The Niners were playing coverage really tight and continued to get pressure with four guys up front. On 3rd and 10, Brees threw short to Arrington on the quick release but it was broken up by Rogers, who got his hand in there.
The 49ers dropped eight on first down, forcing Brees to check it down to Sproles who was just short of the first before being taken down by Willis.
For the Saints, quick passes and timing routes were the only way the offense could move the ball. Ahmad Brooks and Aldon Smith were swarming, and with Justin Smith creating a whirlwind of disruption up the middle with his bull rush, it was too much.
An outside run to Ivory was blown up by Ahmad Brooks; Ivory tried to cut it outside but Brooks squared up and drilled him. The stop led to a Saints field goal.
Justin Smith and Parys Haralson were in Brees' face right away, chasing him outside the pocket and forcing him to get rid of it; once again, only bringing four.
On second down, Ahmad Brooks came free on the inside and sacked Brees hard, forcing a 3rd and 17.
On third and very long, Justin Smith bull rushed Jermon Bushrod back and leapt over the top of the tackle, getting his hand inside Brees' jersey and uses his center of gravity to hang from Bushrod and bring them both down.
Brees had nothing deep downfield, and it forced him to throw another underneath route to Sproles for a short gain. An incompletion on second down puts the Saints offense in another third and long. The Saints moved the chains, profiting from a Brees connection to Henderson. Colston then made a grab on the following play for 11-yards and another first down.
Another short catch by Sproles made his twelfth of the day, but it was just short of the first down before he was tackled by Goldson. The 49ers defense was taking away options, causing disruption up front and playing tight coverage all day on them.
But the Saints finally caught a break when Sproles made his thirteenth catch on a short pattern and took it 44-yards for a touchdown.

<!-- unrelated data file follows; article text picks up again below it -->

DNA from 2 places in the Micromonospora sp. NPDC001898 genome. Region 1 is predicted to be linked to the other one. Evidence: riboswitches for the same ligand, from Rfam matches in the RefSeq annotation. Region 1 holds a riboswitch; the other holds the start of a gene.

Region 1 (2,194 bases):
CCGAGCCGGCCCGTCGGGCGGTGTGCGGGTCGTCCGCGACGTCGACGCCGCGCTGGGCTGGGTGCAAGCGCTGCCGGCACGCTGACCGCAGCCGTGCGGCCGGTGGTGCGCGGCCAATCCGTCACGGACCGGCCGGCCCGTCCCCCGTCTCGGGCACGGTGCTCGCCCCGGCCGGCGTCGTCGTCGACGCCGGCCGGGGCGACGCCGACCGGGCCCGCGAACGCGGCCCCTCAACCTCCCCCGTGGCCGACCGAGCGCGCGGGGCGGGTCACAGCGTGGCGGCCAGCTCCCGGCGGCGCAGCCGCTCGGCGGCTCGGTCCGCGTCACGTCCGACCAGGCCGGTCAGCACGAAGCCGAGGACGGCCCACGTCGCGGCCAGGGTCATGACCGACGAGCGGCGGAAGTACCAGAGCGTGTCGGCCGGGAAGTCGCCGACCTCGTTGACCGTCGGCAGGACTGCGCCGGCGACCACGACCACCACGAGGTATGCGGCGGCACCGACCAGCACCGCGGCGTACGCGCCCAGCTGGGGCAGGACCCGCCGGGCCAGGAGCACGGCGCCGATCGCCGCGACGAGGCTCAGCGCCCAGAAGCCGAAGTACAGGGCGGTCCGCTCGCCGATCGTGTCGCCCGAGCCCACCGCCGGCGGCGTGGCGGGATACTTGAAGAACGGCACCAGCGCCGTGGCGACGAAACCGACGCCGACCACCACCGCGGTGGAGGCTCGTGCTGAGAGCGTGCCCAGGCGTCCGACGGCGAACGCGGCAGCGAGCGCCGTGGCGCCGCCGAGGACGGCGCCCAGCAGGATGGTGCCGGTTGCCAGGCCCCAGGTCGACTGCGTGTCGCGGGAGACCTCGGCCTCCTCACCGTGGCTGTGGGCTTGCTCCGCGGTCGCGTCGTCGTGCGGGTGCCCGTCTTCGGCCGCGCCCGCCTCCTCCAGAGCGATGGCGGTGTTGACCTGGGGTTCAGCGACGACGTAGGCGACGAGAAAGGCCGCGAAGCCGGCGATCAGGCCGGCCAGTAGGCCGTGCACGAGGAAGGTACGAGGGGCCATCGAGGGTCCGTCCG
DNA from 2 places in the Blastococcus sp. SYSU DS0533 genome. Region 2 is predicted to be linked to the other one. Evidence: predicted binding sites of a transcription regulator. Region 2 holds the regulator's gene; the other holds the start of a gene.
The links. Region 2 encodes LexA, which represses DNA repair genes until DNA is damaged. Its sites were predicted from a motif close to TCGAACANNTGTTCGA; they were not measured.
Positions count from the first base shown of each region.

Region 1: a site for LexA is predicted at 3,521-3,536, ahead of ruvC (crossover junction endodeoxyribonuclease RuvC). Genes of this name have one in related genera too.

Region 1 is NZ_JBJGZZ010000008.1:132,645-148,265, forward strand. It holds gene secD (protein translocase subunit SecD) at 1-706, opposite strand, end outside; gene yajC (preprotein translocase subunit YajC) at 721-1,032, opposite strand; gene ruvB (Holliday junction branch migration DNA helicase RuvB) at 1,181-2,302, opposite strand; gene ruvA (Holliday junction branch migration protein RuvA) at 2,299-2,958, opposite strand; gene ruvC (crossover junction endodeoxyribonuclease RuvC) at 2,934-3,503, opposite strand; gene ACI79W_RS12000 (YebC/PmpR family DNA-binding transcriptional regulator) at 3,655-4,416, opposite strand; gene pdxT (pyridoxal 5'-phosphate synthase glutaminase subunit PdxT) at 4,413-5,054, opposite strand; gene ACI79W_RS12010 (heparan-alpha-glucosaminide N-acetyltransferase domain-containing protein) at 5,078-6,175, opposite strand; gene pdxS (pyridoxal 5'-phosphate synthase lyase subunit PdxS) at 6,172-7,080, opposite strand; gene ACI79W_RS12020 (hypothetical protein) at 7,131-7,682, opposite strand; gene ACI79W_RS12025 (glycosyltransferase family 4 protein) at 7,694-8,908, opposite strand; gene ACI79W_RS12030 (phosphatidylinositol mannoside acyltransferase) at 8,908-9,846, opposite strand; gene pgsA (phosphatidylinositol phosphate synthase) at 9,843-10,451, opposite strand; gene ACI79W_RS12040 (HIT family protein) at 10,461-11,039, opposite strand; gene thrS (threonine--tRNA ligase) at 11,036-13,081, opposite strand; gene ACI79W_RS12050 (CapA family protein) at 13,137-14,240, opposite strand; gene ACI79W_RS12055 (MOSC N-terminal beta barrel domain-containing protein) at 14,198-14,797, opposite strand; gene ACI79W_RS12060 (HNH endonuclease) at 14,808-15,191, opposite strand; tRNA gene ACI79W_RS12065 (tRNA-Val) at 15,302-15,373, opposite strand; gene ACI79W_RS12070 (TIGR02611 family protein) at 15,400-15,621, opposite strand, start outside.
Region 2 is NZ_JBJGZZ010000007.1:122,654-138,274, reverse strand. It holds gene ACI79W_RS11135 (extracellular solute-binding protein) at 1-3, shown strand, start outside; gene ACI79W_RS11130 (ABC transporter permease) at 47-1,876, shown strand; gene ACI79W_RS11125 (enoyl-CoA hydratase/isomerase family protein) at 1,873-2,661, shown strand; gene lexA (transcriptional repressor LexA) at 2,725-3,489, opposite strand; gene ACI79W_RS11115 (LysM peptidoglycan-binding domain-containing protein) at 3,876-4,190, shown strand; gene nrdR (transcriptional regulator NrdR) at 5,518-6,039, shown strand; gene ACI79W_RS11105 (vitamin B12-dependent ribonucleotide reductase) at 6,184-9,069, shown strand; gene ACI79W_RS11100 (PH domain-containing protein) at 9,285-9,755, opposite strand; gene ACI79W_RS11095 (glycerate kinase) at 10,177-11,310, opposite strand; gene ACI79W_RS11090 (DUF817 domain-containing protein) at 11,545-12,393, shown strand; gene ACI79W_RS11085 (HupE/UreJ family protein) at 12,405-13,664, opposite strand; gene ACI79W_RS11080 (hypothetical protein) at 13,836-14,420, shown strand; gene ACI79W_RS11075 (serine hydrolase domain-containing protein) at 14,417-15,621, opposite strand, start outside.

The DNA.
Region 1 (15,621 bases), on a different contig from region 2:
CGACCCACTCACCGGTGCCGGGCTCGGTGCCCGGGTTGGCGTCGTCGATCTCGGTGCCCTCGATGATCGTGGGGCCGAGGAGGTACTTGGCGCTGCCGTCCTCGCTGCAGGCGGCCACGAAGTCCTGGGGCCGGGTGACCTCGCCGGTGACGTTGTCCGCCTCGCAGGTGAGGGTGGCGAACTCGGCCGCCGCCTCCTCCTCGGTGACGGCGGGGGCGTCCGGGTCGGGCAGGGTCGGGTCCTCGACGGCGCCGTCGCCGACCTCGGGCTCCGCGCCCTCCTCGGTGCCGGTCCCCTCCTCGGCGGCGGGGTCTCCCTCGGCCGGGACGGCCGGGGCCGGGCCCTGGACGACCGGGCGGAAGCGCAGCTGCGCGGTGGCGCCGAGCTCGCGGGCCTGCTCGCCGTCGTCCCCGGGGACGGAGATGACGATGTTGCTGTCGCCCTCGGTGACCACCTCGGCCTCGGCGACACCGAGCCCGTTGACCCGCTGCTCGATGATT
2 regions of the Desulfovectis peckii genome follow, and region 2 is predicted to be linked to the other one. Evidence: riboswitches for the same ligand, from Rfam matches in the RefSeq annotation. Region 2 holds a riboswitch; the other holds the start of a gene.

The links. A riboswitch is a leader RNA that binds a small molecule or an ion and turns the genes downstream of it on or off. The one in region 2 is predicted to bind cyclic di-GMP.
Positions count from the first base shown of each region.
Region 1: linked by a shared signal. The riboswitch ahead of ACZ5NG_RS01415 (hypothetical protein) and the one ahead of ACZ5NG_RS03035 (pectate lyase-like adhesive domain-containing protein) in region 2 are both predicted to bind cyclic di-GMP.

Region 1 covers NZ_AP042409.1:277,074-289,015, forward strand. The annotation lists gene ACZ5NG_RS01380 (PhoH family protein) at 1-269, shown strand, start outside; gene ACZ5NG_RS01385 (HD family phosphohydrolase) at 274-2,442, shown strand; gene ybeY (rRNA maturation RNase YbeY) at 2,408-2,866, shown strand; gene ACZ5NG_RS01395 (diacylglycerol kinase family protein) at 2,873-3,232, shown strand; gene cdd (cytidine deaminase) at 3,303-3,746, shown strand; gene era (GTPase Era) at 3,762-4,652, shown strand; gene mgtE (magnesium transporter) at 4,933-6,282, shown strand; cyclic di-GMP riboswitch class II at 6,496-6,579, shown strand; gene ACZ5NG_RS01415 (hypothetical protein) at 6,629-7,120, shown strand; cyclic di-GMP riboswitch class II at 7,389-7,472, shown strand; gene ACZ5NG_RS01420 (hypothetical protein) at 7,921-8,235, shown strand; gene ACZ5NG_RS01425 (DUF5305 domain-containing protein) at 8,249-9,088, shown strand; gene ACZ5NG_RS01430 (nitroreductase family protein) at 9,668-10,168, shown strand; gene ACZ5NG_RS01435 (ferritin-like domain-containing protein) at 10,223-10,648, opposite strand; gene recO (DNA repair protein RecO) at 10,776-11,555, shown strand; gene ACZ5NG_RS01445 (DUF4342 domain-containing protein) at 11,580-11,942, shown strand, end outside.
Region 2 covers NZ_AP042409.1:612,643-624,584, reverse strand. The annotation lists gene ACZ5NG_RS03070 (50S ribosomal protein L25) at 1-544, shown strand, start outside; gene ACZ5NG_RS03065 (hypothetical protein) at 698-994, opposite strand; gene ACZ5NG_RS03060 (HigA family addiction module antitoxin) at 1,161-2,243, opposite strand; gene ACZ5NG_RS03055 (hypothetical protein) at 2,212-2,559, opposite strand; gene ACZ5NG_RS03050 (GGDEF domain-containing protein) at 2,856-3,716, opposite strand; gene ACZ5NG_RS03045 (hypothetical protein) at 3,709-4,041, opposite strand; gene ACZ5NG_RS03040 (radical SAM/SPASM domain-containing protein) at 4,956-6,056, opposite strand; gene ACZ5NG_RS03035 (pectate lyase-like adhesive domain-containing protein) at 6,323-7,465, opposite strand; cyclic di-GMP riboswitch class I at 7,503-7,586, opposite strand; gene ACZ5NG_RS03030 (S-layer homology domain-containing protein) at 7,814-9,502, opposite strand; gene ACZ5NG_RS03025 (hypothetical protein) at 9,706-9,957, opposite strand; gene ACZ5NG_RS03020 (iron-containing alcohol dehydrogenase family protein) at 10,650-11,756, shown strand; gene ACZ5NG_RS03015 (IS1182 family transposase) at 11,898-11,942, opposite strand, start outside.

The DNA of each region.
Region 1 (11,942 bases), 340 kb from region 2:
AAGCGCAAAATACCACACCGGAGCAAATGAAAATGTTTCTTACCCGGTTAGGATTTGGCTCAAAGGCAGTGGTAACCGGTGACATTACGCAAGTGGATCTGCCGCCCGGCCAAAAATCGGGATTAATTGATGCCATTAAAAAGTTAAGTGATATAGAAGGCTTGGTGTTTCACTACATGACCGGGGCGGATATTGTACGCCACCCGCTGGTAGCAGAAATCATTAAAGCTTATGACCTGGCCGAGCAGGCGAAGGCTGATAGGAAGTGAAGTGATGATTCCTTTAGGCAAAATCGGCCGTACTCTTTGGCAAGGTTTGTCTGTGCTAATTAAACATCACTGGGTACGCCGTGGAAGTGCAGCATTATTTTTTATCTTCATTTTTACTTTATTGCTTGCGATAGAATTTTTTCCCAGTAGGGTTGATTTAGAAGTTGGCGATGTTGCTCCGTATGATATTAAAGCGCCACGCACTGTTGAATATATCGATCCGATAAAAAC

Brees had Justin Smith all over him immediately as the QB released a pass intended for Colston that was broken up by Tarell Brown. That was shortly followed with a gain of 12 to Colston and a first down, who went out of bounds to stop the clock.
Brees released it deep down the middle of the field to Graham, who caught it for the 66-yard go-ahead touchdown. The 49ers had help in the area, but the play was just busted with no one getting hands on Graham. Willis was faulty in coverage and Whitner went for the pick instead of wrapping Graham up.
Despite the last two drives, this was an absolutely outstanding defensive performance from the San Francisco 49ers. The NFL's record-setting QB Drew Brees threw the ball 60+ times in this game and it wasn't enough. There wasn't a moment during this match up where Brees was comfortable and found his groove; their positive plays were sporadic and often didn't amount to anything.
His four touchdowns were just four indefensible Brees throws, which came from a large sample of 63 attempts. Brees had no help from his running game; though they were good during the season, the unit was totally a non-factor in this game.
San Francisco made the league's best offense one-dimensional. For the majority of the game, the 49ers did not blitz but rather had more men in coverage to allow the Niners' three or four rushers time to get to Brees.
San Francisco showed that they could handle the elitist offenses in the NFL. So while fans worry about what Green Bay or New England might do to the 49ers in 2012, Rodgers and Brady should be concerned about what the Niners defense is going to do to them. San Francisco's defense didn't flinch in the playoffs and they won't flinch in the regular season, whether it's on the road or not.
The Niners have the defensive makeup and know-how to beat the powerhouse offenses in the league. To be honest, this squad is as close to perfection for three levels of defense (defensive line, linebackers and secondary) than any unit in the past ten years.